Hundreds protest for Wikileaks

Sydney, January 15. Photo: Eleni Drogitis

Hundreds of protesters rallied in support of the whistleblowing website Wikileaks and its editor in chief, Julian Assange, in Sydney on January 15. Other rallies also took place in major cities around the world.

The rally, which began at Sydney’s Town Hall, was addressed by several key speakers. The protesters later took to the streets for a loud and lively march, which went past the US consulate and ended at Hyde Park.

Greens MLC David Shoebridge expressed the importance of "global free speech" and spoke against Prime Minister Julia Gillard's claim in December that Wikileaks was “unlawful".

“The actions of Wikileaks are not only lawful, they are essential for fostering free speech in the 21st Century,” he said.

Assange, now on bail in Britain, will face a new court hearing on February 7 over Sweden’s attempt to extradite him for questioning over recent "sex crime" allegations.

Swedish prosecutors have refused several offers to question Assange in London about the allegations or to interview him via video link.

Investigative journalist Wendy Bacon told the rally: “Everyday in our courts in Australia and throughout the world, people are held in prison and have to appear through video link. But somehow an interview with an uncharged person cannot be done through video link."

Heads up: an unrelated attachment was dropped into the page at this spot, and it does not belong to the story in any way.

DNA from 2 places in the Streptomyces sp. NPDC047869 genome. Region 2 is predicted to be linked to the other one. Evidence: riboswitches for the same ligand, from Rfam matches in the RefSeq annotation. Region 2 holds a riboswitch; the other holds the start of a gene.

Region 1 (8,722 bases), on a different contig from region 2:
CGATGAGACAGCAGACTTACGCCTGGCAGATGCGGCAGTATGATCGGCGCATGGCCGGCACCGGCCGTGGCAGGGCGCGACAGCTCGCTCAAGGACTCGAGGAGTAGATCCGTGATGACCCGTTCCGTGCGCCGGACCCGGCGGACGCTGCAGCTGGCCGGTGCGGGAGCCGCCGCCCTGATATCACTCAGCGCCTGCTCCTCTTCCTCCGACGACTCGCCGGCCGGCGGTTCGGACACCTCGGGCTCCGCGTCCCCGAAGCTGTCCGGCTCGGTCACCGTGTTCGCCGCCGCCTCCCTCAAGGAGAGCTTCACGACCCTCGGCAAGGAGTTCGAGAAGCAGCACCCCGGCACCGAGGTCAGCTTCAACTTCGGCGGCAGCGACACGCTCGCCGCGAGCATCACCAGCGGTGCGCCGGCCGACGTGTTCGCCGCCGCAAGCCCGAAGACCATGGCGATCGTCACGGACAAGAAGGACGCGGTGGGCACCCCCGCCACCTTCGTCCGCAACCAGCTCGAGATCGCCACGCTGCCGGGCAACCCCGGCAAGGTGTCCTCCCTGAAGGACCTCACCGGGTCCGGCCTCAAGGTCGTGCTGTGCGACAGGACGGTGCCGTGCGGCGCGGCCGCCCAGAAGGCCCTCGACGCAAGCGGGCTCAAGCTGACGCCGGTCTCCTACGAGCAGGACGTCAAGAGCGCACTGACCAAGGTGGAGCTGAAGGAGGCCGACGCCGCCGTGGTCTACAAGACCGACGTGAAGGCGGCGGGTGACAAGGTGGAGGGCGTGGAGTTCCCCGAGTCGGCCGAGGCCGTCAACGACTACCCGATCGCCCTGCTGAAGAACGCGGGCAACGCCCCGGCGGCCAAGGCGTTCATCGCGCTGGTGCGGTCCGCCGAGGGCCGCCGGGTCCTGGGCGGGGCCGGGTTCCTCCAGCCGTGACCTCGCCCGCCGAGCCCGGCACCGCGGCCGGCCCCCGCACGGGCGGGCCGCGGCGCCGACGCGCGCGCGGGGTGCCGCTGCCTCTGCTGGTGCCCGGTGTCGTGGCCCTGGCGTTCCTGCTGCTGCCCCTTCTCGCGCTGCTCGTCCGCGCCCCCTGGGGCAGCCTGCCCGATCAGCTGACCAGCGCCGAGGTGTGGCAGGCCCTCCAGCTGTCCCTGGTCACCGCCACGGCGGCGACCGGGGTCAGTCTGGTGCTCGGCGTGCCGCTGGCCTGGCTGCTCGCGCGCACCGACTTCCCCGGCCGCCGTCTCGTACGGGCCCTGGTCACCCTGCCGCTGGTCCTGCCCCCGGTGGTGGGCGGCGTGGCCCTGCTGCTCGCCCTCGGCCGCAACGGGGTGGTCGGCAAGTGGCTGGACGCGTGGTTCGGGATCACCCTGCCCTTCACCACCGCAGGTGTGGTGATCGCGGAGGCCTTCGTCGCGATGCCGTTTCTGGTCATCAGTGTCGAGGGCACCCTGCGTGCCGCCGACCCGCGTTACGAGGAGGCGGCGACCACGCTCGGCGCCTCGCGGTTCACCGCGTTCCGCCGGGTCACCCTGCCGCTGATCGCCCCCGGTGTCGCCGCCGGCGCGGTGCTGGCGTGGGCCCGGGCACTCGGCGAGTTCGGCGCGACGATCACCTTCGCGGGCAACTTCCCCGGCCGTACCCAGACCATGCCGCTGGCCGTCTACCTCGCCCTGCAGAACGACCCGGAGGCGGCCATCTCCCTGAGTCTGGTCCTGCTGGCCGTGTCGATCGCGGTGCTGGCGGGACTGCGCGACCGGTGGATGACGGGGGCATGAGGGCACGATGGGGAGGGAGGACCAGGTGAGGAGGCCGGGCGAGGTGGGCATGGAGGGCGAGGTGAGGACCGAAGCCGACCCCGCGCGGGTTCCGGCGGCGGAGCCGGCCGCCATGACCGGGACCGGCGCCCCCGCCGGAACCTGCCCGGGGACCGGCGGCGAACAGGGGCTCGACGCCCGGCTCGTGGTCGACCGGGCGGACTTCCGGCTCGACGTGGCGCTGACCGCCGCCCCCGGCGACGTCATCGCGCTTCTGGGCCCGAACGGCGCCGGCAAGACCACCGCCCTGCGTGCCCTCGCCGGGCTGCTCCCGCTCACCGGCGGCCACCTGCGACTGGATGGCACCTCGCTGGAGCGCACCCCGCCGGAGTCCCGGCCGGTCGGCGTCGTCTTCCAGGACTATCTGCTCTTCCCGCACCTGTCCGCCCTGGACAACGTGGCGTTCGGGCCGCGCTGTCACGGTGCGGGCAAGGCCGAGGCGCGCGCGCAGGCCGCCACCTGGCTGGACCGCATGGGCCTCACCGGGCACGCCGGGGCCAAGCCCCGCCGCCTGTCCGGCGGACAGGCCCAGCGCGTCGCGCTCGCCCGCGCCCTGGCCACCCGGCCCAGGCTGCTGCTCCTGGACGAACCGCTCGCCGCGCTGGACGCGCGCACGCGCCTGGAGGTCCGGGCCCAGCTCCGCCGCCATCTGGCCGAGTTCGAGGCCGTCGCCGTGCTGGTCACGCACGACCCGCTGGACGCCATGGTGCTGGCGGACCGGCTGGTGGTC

Rally-goers showed great concern for the US soldier Bradley Manning. Bacon said Manning, who has been held by US authorities in solitary confinement for the past five months on suspicion he leaked US classified information to Wikileaks is “a hero of free information in our age”.

Independent journalist Antony Loewenstein urged the crowd to keep defending Wikileaks and media freedom. “In 2011, what many of us and the public demand is greater transparency, greater freedom, a less compliant press and a government that actually stands up for its citizens.”

One rally-goer told Green Left Weekly: “Information belongs to the people. If we are supposed to relate to our governments, we need to know what they’re doing and their secrets need to be exposed.”

The protest was also addressed by Support Wikileaks Coalition member Kiraz Janicke, Pirate Party spokesperson Rodney Serkowski and NSW Media Entertainment and Arts Alliance vice-president Marcus Strom. Rally chairperson Simon Frew also read out a statement of support from the ABC broadcaster Phillip Adams.

In recognition of the flood disaster in Queensland, the Support Wikileaks Coalition collected donations for flood relief at the rally.